Security researchers are advised to be on the lookout for scammers targeting their interest in the latest hard to obtain security testing tools. Flipper Zero, a slick looking portable multi-tool which frequently makes its way into the news, is one of the hottest pieces of kit around for security folks and fans of hardware generally.
It’s also had some issues with regard to production, leading to a perfect storm of “I want this” butting heads with “This is a great opportunity for a bit of scamming”. Indeed, the device is currently listed as being sold out on the official portal. If you do have one to sell, you’re going to be very popular and this is something scammers can most definitely work with.
A world of fake Flippers
Security researcher Dominic Alvieri warns of fake Flipper Zero websites claiming to offer the product for sale.
The sites, promoted by imitation Twitter accounts, look very much like the real thing. Two of the accounts have deleted all of their Tweets and one account itself is now deleted. However, Bleeping Computer notes that the accounts had previously been responding to queries regarding availability.
A nice payday?
At least one known site is still online and “selling” non-existent Flipper devices. As the standard price for a Flipper Zero is $169, and the bogus site in the Bleeping Computer screenshot is $199, that could mean a very tidy profit for someone up to no good.
The payment process asks for a variety of personal information, with an eventual request for payment in various forms of cryptocurrency.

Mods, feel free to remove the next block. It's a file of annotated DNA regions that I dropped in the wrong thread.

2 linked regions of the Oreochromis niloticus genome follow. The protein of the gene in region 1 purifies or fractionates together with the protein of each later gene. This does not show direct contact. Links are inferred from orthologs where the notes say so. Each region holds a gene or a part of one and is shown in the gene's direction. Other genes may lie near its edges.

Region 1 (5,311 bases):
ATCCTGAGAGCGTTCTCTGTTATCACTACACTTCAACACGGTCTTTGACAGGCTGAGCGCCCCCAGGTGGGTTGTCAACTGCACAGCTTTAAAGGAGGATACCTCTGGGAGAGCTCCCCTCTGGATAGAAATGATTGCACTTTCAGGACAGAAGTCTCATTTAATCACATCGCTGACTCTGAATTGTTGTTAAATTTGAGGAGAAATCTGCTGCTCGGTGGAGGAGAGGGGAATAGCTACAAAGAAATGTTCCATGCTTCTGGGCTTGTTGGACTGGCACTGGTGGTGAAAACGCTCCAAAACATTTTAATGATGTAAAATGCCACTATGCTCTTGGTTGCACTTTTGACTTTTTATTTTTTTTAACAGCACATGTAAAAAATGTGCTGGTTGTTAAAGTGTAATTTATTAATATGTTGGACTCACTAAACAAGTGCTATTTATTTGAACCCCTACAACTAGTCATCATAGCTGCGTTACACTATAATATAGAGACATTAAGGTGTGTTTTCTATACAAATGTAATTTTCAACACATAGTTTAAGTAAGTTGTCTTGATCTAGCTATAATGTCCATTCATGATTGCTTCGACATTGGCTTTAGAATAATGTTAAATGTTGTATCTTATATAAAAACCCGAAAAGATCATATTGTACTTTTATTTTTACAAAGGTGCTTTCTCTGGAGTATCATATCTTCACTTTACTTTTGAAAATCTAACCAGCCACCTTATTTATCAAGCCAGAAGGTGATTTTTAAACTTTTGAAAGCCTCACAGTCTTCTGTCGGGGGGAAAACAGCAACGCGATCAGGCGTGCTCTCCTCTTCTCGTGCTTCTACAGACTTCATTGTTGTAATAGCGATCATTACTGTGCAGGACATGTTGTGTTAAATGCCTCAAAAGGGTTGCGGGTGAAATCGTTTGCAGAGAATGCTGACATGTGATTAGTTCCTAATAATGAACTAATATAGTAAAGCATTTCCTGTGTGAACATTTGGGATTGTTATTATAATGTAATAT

While the sites are being grouped under the banner of a phish, it could be that collection of security researcher data (or anyone else, for that matter) in this case is secondary to the desire to simply make some quick cash. This isn’t to say someone isn’t interested in the data; it could be revisited once the payments run their course (assuming anyone actually pays up. This hasn’t happened yet).
Phishing for authenticity
At time of writing, Bleeping Computer mentions that no payments have yet been made to whoever is setting up these fake websites. Meanwhile, Flipper Zero has multiple problems across other social media sites like Instagram where a lack of verification for the Flipper account means there’s no way to report the (many) imitations.
Unfortunately it’s a case of our fishy friend experiencing a phishy time of things for the immediate future. If you’re on the lookout for new hardware, whether Flipper related or otherwise, always take steps to verify the legitimacy of links which come your way. Ironically, recent changes to Twitter’s verified profile status means that it’s not easy to do this anymore. In this case, doubly so as the official Flipper Zero account’s blue checkmark is a paid Twitter Blue account. This means that in theory anyone could have set it up if the Flipper Zero folks hadn’t been fast enough. The good news is that the official Twitter account is linked from the official Flipper Zero website, so it’s likely to be the real thing.
Plenty more phish in the sea? Let’s hope not.
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